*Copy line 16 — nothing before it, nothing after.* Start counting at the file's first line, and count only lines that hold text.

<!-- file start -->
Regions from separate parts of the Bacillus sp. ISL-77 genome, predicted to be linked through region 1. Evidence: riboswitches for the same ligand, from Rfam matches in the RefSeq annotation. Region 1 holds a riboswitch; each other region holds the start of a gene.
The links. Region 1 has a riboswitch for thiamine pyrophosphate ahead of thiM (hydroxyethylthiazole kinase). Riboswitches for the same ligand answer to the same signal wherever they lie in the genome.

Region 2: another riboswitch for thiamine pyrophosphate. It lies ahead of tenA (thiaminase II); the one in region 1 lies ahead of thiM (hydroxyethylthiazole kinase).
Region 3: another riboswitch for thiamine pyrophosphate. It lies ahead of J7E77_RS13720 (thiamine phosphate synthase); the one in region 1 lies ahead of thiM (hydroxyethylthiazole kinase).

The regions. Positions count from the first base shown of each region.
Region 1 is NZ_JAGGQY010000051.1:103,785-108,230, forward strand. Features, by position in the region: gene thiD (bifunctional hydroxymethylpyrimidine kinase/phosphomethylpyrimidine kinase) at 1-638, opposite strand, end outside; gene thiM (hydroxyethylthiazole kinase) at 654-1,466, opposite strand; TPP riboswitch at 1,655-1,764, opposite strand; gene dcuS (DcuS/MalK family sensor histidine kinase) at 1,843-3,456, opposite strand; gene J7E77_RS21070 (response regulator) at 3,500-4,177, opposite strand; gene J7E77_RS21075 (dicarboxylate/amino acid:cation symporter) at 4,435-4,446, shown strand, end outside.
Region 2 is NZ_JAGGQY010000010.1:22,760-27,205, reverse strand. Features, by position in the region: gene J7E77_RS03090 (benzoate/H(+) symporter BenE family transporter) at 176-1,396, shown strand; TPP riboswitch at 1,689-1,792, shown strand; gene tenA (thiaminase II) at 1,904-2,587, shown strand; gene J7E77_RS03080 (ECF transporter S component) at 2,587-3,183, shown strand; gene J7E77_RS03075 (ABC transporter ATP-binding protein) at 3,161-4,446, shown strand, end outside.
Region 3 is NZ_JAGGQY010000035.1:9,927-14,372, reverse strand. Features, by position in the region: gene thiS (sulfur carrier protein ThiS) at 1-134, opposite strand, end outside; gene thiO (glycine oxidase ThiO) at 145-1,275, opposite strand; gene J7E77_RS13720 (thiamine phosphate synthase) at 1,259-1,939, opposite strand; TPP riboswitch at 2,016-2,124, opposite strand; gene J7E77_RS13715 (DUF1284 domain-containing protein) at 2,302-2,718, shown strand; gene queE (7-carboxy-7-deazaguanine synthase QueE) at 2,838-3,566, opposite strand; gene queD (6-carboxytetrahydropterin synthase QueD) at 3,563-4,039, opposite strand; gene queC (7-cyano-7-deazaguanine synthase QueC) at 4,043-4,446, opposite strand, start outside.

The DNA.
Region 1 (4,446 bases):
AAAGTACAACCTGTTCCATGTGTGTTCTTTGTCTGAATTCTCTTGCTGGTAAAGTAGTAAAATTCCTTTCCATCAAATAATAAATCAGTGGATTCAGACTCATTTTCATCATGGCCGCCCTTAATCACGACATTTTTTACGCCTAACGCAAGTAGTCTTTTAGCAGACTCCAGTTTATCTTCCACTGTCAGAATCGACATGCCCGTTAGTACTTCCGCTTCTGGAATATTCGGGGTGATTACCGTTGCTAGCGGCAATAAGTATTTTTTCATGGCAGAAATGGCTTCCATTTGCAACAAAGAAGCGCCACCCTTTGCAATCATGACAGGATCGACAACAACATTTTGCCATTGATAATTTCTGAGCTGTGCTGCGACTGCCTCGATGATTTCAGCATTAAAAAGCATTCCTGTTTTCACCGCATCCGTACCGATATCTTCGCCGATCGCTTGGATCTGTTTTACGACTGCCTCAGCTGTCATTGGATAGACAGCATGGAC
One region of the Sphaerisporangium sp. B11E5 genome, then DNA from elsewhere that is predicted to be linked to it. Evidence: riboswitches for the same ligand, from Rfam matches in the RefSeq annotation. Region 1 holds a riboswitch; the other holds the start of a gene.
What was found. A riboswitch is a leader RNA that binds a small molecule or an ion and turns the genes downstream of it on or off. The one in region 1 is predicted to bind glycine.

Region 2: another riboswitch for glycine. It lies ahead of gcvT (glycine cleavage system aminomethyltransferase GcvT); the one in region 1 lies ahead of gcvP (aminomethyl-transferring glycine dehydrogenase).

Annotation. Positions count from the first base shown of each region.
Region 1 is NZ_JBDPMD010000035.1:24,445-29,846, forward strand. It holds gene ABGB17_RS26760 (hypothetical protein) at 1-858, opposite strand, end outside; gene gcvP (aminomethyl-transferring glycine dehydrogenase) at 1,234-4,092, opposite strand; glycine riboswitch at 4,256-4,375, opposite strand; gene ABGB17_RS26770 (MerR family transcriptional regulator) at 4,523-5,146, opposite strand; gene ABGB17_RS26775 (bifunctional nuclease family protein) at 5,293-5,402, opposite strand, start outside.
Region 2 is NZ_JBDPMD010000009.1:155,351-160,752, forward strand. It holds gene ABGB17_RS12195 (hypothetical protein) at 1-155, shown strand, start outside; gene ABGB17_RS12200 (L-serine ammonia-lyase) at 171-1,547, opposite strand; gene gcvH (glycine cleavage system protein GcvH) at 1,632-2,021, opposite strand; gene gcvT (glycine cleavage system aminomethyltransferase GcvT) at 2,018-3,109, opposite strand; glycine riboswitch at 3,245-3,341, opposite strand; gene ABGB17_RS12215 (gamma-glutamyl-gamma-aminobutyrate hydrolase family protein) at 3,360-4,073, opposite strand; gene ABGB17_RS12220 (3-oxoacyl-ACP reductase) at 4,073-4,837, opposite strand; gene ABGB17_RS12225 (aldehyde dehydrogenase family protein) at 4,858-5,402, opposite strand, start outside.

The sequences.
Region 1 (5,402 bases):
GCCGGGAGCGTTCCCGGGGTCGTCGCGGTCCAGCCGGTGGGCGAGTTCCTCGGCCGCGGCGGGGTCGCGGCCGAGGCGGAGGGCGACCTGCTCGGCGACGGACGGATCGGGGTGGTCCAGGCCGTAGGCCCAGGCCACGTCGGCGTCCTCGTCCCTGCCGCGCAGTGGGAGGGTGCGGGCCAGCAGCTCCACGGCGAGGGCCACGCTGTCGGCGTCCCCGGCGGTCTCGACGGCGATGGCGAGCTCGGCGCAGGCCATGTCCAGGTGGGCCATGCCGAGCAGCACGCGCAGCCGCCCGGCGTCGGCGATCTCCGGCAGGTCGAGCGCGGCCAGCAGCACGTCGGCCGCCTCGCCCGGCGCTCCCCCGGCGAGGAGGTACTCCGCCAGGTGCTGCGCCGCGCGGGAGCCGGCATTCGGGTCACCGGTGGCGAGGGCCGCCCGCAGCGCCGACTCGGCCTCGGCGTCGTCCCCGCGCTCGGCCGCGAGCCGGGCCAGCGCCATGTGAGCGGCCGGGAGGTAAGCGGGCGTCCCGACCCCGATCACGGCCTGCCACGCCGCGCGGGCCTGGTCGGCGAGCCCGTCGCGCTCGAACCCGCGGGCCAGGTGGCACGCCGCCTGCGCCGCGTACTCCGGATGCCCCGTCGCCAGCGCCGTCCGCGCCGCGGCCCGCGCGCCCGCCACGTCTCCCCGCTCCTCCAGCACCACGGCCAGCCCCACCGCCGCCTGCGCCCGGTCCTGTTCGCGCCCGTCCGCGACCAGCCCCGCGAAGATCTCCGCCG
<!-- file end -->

Region 1 is NZ_JBDPMD010000035.1:24,445-29,846, forward strand. It holds gene ABGB17_RS26760 (hypothetical protein) at 1-858, opposite strand, end outside; gene gcvP (aminomethyl-transferring glycine dehydrogenase) at 1,234-4,092, opposite strand; glycine riboswitch at 4,256-4,375, opposite strand; gene ABGB17_RS26770 (MerR family transcriptional regulator) at 4,523-5,146, opposite strand; gene ABGB17_RS26775 (bifunctional nuclease family protein) at 5,293-5,402, opposite strand, start outside.